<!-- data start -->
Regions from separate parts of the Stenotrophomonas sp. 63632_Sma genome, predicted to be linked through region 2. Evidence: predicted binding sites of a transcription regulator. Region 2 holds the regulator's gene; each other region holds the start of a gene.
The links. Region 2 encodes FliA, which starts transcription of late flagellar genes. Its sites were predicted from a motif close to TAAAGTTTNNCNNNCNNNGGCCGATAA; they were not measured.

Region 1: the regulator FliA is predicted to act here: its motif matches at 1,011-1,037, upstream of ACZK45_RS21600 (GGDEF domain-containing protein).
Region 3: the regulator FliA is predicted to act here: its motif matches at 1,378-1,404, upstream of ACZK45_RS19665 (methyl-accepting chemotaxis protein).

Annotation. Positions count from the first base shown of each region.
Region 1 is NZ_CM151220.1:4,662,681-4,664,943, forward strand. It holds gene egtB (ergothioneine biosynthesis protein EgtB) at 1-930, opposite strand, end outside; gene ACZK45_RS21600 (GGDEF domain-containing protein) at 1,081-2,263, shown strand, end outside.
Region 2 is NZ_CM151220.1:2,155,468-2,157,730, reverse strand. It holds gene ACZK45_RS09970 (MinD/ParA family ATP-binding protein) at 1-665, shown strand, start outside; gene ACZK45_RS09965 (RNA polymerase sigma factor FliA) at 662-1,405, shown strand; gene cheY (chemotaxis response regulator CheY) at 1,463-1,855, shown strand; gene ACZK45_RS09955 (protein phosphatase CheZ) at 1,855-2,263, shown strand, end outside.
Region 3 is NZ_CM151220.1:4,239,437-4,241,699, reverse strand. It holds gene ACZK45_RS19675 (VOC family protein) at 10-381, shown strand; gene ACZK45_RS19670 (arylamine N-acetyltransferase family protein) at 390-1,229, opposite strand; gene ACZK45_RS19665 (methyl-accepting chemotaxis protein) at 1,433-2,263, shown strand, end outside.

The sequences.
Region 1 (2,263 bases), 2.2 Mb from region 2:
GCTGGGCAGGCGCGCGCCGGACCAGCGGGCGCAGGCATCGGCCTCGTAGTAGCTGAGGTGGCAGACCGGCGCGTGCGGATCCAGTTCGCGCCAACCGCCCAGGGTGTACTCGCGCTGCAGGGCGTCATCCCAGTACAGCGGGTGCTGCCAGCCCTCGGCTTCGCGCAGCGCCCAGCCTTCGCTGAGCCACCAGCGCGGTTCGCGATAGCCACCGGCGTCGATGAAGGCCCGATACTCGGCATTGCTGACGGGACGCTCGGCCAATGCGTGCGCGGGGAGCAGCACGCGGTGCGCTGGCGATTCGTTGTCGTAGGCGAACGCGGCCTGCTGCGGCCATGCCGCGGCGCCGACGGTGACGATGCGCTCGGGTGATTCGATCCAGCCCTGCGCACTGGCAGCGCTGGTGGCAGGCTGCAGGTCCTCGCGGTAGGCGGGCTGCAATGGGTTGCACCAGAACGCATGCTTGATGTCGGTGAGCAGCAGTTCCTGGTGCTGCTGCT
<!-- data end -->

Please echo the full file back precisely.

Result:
Regions from separate parts of the Stenotrophomonas sp. 63632_Sma genome, predicted to be linked through region 2. Evidence: predicted binding sites of a transcription regulator. Region 2 holds the regulator's gene; each other region holds the start of a gene.
The links. Region 2 encodes FliA, which starts transcription of late flagellar genes. Its sites were predicted from a motif close to TAAAGTTTNNCNNNCNNNGGCCGATAA; they were not measured.

Region 1: the regulator FliA is predicted to act here: its motif matches at 1,011-1,037, upstream of ACZK45_RS21600 (GGDEF domain-containing protein).
Region 3: the regulator FliA is predicted to act here: its motif matches at 1,378-1,404, upstream of ACZK45_RS19665 (methyl-accepting chemotaxis protein).

Annotation. Positions count from the first base shown of each region.
Region 1 is NZ_CM151220.1:4,662,681-4,664,943, forward strand. It holds gene egtB (ergothioneine biosynthesis protein EgtB) at 1-930, opposite strand, end outside; gene ACZK45_RS21600 (GGDEF domain-containing protein) at 1,081-2,263, shown strand, end outside.
Region 2 is NZ_CM151220.1:2,155,468-2,157,730, reverse strand. It holds gene ACZK45_RS09970 (MinD/ParA family ATP-binding protein) at 1-665, shown strand, start outside; gene ACZK45_RS09965 (RNA polymerase sigma factor FliA) at 662-1,405, shown strand; gene cheY (chemotaxis response regulator CheY) at 1,463-1,855, shown strand; gene ACZK45_RS09955 (protein phosphatase CheZ) at 1,855-2,263, shown strand, end outside.
Region 3 is NZ_CM151220.1:4,239,437-4,241,699, reverse strand. It holds gene ACZK45_RS19675 (VOC family protein) at 10-381, shown strand; gene ACZK45_RS19670 (arylamine N-acetyltransferase family protein) at 390-1,229, opposite strand; gene ACZK45_RS19665 (methyl-accepting chemotaxis protein) at 1,433-2,263, shown strand, end outside.

The sequences.
Region 1 (2,263 bases), 2.2 Mb from region 2:
GCTGGGCAGGCGCGCGCCGGACCAGCGGGCGCAGGCATCGGCCTCGTAGTAGCTGAGGTGGCAGACCGGCGCGTGCGGATCCAGTTCGCGCCAACCGCCCAGGGTGTACTCGCGCTGCAGGGCGTCATCCCAGTACAGCGGGTGCTGCCAGCCCTCGGCTTCGCGCAGCGCCCAGCCTTCGCTGAGCCACCAGCGCGGTTCGCGATAGCCACCGGCGTCGATGAAGGCCCGATACTCGGCATTGCTGACGGGACGCTCGGCCAATGCGTGCGCGGGGAGCAGCACGCGGTGCGCTGGCGATTCGTTGTCGTAGGCGAACGCGGCCTGCTGCGGCCATGCCGCGGCGCCGACGGTGACGATGCGCTCGGGTGATTCGATCCAGCCCTGCGCACTGGCAGCGCTGGTGGCAGGCTGCAGGTCCTCGCGGTAGGCGGGCTGCAATGGGTTGCACCAGAACGCATGCTTGATGTCGGTGAGCAGCAGTTCCTGGTGCTGCTGCT